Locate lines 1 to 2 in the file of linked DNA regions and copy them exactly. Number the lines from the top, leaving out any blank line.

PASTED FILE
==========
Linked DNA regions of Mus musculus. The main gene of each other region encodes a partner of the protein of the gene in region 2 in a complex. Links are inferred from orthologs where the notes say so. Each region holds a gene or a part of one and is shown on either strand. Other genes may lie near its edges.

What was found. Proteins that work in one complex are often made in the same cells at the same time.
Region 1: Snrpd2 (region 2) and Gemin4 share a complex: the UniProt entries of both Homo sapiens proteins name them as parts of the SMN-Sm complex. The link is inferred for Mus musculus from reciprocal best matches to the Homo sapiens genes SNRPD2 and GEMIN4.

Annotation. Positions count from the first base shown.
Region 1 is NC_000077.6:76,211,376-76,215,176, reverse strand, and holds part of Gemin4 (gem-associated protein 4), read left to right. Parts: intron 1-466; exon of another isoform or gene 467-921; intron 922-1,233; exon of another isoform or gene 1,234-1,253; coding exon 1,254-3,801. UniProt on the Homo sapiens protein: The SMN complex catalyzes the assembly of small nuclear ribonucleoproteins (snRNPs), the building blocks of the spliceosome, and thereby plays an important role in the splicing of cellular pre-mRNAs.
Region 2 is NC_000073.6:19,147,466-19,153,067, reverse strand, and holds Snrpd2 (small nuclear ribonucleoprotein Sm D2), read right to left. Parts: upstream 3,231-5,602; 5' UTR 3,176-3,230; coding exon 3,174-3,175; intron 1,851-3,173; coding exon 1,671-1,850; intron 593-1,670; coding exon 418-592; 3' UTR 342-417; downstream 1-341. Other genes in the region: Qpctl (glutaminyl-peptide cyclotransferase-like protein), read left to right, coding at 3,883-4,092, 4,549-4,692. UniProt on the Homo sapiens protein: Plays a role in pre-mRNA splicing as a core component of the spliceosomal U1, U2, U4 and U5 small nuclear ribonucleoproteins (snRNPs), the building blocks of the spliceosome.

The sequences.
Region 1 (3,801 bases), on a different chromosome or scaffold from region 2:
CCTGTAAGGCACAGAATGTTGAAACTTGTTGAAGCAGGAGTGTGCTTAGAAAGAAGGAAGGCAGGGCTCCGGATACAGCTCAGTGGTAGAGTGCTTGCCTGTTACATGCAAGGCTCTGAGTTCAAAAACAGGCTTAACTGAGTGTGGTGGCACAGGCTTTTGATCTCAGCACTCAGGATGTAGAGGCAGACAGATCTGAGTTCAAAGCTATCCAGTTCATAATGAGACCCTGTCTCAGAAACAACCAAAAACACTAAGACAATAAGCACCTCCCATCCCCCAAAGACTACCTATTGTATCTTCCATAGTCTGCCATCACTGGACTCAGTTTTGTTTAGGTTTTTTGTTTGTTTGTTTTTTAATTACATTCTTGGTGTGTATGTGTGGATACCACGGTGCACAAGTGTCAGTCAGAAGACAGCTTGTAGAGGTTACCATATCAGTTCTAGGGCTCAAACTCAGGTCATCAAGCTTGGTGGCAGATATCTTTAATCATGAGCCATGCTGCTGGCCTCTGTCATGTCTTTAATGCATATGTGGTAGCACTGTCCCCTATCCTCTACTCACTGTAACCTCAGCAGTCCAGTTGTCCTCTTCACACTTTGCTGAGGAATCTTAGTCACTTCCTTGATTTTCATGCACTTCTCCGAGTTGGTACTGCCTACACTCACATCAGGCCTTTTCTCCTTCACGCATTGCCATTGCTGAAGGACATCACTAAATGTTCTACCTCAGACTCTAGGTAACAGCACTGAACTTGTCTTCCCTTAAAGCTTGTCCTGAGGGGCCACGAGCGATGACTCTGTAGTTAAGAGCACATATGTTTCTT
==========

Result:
Linked DNA regions of Mus musculus. The main gene of each other region encodes a partner of the protein of the gene in region 2 in a complex. Links are inferred from orthologs where the notes say so. Each region holds a gene or a part of one and is shown on either strand. Other genes may lie near its edges.

What was found. Proteins that work in one complex are often made in the same cells at the same time.